01-15-2014 03:53 PM - edited 01-15-2014 03:53 PM
802.11ac clients are slow to come. I remember 802.11n clients were quicker to market as I recall. We've had a lot of issues with the intel 7260 11ac NIC. Even with the latest drivers the 7260 is lackluster. Roaming seems to be problematic.There appears to be issue trying to achieve expected HT rates.
Apple had issues with its first 802.11ac release with the Mac Book Air. This was reportable as a tcp windowing issue.
Ive also tested many of the USB 802.11ac NICs. Not a fan of USB NICs, not an enterprise solution.
I'm curious of everyone else's experience on 11ac clients? Anyone care to comment about first account experience ?
01-15-2014 04:05 PM
I haven't had a good experience with 3 different USB 11ac adapters: netgear , asus and d-link
Lead Mobility Engineer @ Integration Partners
AMFX | ACMX | ACDX | ACCX | CWAP | CWDP | CWNA
01-15-2014 05:52 PM - edited 01-15-2014 05:58 PM
Just did some nonscientific testing. Clients were about 15 feet, line of sight from AP. iPerf 3 was used with default settings.
Dell XPS 13 running Windows 8.1 w/ Intel Dual Band Wireless-AC 7260 Card - Driver 188.8.131.52
AT&T HTC One running Android 4.3
Aruba AP-225, single 1 GB uplink, 80 MHz channel
Dell XPS / Intel 7260
01-15-2014 10:47 PM
My Intel 7260 seems to perform pretty well. I use it with Airmagnet to perform active surveys and roams really nicely, and much better than any other adapter. But so far that has only been on 802.11n wireless infrastructure. I will be testing on the AP225 deployment I have just configured soon, so I'll see how that compares.
If my post is helpful please give kudos, or mark as solved if it answers your post.
ACCP, ACMP, ACMX #294
01-16-2014 01:16 AM
Might be worth taking a look at a post I did quite a while ago...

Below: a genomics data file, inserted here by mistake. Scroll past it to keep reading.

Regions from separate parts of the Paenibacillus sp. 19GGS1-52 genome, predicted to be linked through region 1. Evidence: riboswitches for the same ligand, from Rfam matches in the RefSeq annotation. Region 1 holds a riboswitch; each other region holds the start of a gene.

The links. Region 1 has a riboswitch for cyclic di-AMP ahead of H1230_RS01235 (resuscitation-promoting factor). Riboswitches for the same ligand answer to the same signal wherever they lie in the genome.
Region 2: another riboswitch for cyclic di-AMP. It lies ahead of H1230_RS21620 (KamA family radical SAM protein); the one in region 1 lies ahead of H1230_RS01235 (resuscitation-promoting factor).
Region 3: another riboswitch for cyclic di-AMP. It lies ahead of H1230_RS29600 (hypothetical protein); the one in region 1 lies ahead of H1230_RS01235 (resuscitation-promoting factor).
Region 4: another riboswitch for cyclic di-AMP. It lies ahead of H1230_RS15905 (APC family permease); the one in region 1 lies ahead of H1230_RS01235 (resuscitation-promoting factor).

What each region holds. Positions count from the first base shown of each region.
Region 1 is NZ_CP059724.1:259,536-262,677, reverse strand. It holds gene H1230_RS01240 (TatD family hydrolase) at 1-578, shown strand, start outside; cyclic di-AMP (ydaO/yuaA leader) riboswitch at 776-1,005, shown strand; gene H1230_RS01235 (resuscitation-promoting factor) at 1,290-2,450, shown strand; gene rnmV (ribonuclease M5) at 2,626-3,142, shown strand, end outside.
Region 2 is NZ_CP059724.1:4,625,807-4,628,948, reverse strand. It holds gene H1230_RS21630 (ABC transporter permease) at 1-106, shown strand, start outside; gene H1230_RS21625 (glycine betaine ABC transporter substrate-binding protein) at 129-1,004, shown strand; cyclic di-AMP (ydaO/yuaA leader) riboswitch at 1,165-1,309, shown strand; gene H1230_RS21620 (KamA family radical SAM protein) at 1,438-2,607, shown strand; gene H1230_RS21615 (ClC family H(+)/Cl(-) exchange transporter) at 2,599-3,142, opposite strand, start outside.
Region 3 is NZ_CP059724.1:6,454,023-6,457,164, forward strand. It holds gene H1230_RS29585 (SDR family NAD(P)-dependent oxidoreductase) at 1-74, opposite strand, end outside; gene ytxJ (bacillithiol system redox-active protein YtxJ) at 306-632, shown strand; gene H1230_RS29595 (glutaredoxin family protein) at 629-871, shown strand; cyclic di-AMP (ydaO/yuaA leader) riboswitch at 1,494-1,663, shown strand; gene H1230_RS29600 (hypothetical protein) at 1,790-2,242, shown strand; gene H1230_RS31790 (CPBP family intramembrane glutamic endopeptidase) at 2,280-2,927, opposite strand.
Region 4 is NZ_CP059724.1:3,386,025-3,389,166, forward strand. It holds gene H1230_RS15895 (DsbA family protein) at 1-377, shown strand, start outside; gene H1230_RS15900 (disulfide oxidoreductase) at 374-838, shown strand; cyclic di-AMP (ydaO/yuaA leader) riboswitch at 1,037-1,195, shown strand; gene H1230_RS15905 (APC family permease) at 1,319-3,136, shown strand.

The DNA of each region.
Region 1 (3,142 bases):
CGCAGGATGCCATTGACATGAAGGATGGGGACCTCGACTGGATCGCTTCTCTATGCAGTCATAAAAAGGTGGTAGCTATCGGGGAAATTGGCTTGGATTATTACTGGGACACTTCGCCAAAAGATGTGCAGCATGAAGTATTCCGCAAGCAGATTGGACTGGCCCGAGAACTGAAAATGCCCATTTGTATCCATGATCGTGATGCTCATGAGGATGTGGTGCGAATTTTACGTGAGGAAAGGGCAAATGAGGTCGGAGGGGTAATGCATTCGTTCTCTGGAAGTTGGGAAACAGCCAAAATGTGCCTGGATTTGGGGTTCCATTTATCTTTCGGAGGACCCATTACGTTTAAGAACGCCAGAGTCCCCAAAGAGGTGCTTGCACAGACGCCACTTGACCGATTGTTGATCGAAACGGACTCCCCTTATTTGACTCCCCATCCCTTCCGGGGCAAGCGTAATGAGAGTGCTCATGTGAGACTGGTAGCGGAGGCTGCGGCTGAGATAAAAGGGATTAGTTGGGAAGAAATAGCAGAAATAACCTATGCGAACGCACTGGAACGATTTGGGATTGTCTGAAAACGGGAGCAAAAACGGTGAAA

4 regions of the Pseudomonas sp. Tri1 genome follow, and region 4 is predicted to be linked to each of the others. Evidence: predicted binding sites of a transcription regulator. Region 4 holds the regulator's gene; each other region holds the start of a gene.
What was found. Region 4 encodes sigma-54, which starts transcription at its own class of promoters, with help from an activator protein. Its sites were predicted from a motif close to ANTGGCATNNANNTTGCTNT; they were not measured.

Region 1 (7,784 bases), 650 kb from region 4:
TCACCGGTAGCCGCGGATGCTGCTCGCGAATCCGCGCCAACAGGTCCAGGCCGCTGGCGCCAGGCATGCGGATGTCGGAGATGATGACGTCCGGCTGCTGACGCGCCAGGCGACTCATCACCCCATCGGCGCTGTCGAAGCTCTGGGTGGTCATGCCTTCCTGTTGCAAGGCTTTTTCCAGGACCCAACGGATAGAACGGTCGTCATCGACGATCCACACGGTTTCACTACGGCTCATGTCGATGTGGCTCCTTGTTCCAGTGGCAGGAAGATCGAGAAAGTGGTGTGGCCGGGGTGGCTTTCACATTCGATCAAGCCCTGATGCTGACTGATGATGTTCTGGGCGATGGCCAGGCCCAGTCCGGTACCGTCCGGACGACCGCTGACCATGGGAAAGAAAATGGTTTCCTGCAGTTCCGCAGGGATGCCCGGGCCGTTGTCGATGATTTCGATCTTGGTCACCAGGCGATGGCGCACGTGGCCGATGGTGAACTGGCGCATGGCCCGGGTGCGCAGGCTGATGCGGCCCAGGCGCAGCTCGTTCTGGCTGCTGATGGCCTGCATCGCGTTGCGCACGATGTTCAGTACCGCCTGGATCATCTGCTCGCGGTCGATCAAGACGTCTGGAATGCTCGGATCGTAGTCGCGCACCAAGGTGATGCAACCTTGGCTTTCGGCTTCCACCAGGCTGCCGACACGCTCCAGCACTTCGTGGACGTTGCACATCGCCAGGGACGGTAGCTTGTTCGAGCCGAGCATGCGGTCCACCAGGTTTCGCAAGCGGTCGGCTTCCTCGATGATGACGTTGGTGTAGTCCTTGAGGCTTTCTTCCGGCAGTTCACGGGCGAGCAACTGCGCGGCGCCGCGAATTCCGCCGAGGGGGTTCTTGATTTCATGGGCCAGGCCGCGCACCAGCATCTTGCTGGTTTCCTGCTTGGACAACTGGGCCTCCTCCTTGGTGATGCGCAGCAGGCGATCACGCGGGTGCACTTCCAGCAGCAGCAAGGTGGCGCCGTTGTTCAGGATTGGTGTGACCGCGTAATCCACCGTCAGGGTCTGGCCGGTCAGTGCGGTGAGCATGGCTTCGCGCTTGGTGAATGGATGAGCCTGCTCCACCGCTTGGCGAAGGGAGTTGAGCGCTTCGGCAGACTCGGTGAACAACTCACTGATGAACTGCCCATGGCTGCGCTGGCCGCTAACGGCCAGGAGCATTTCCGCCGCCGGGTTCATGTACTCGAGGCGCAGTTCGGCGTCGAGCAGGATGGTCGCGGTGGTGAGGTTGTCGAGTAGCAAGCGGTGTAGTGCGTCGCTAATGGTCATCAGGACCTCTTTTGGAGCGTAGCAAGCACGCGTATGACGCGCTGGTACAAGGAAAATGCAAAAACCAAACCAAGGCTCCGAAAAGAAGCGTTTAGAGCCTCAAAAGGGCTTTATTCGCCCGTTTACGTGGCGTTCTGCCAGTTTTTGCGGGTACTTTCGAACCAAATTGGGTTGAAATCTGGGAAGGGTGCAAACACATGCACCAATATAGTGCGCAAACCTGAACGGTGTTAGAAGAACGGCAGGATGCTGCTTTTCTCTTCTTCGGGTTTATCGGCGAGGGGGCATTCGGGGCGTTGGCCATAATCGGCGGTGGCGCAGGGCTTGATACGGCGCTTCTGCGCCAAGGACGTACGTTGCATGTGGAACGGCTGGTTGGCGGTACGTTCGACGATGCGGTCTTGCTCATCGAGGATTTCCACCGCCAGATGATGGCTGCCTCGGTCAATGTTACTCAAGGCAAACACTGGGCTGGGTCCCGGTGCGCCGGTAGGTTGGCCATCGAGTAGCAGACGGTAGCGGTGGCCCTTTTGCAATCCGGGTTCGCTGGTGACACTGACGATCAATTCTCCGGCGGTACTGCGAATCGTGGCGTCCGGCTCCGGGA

This could cause real issues with users on their own machines (who've bought this type of adapter off the shelf).
I believe the chipset in this adapter is fairly common, and the problem was down to this. Broadcom I believe (not 100%).
As an update, Netgear have released a fixed beta code to me to remediate. I can't share it due to NDA. God knows how long it will take to make it into the released versions. The effort in proving to them it was wrong was UNBELIEVEABLE.
01-16-2014 07:30 AM
Though we all dont like USB 802.11ac NICs, they are here to stay for some time.
So, I did some basic testing with Netgear A6200 and the results were good to start off with.
It was using MCS 6, 80 MHz and 2 Spatial streams, giving a link rate of 526.5 Mbps and was pretty stable.
I could see a bunch of troubleshooting commands on the controller side for checking the client connectivity, which will be very useful for checking performances of 802.11ac clients.
I could see that the TX rate was 866 Mbps which was the maximum for 2 spatial streams and the Rx rate was 526 Mbps.
I did some moving around and wanted to see how many frames were sent and received with which datarate. The command that you can use for this is "show ap debug radio-stats". Below output gave good amount of information about the same.
More information about the client health was also available from the webUI.
Abilash (ACCP, CWSP, CWAP, CWDP)
(Above answer is based on my knowledge and NOT an official statement from Aruba)
[Hit Kudos if my reply helps. ]
01-16-2014 08:18 AM
The installer file they gave me (which resolved it) is "standalone-V184.108.40.206-beta-DFS".
When used, the nic driver properties report the driver version as 220.127.116.11.
Don't know if it's officially released yet!